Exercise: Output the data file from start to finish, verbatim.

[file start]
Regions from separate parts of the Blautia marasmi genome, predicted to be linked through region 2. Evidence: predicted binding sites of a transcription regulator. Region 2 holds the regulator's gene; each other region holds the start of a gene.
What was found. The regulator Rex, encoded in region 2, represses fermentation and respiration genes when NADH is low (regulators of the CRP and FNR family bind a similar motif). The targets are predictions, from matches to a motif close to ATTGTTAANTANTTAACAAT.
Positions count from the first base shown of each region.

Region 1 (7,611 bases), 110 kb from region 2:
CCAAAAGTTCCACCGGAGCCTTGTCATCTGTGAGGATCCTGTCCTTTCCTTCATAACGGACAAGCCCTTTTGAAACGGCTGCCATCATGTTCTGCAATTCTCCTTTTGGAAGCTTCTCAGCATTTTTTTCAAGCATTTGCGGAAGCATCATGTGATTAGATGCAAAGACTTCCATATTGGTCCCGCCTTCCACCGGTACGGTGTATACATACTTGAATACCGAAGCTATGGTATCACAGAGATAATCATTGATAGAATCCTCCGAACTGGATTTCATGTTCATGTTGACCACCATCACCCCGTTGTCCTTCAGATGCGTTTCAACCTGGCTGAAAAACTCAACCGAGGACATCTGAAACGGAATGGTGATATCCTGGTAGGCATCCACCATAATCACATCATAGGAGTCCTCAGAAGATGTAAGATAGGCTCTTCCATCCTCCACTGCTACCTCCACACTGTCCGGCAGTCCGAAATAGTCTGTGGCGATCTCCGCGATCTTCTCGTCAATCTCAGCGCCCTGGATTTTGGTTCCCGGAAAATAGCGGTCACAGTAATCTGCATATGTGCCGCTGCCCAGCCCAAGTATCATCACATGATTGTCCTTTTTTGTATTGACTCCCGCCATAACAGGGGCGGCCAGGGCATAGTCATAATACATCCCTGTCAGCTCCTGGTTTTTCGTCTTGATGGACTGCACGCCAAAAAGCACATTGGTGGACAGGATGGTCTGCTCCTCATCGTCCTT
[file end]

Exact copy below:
Regions from separate parts of the Blautia marasmi genome, predicted to be linked through region 2. Evidence: predicted binding sites of a transcription regulator. Region 2 holds the regulator's gene; each other region holds the start of a gene.
What was found. The regulator Rex, encoded in region 2, represses fermentation and respiration genes when NADH is low (regulators of the CRP and FNR family bind a similar motif). The targets are predictions, from matches to a motif close to ATTGTTAANTANTTAACAAT.
Positions count from the first base shown of each region.

Region 1 (7,611 bases), 110 kb from region 2:
CCAAAAGTTCCACCGGAGCCTTGTCATCTGTGAGGATCCTGTCCTTTCCTTCATAACGGACAAGCCCTTTTGAAACGGCTGCCATCATGTTCTGCAATTCTCCTTTTGGAAGCTTCTCAGCATTTTTTTCAAGCATTTGCGGAAGCATCATGTGATTAGATGCAAAGACTTCCATATTGGTCCCGCCTTCCACCGGTACGGTGTATACATACTTGAATACCGAAGCTATGGTATCACAGAGATAATCATTGATAGAATCCTCCGAACTGGATTTCATGTTCATGTTGACCACCATCACCCCGTTGTCCTTCAGATGCGTTTCAACCTGGCTGAAAAACTCAACCGAGGACATCTGAAACGGAATGGTGATATCCTGGTAGGCATCCACCATAATCACATCATAGGAGTCCTCAGAAGATGTAAGATAGGCTCTTCCATCCTCCACTGCTACCTCCACACTGTCCGGCAGTCCGAAATAGTCTGTGGCGATCTCCGCGATCTTCTCGTCAATCTCAGCGCCCTGGATTTTGGTTCCCGGAAAATAGCGGTCACAGTAATCTGCATATGTGCCGCTGCCCAGCCCAAGTATCATCACATGATTGTCCTTTTTTGTATTGACTCCCGCCATAACAGGGGCGGCCAGGGCATAGTCATAATACATCCCTGTCAGCTCCTGGTTTTTCGTCTTGATGGACTGCACGCCAAAAAGCACATTGGTGGACAGGATGGTCTGCTCCTCATCGTCCTT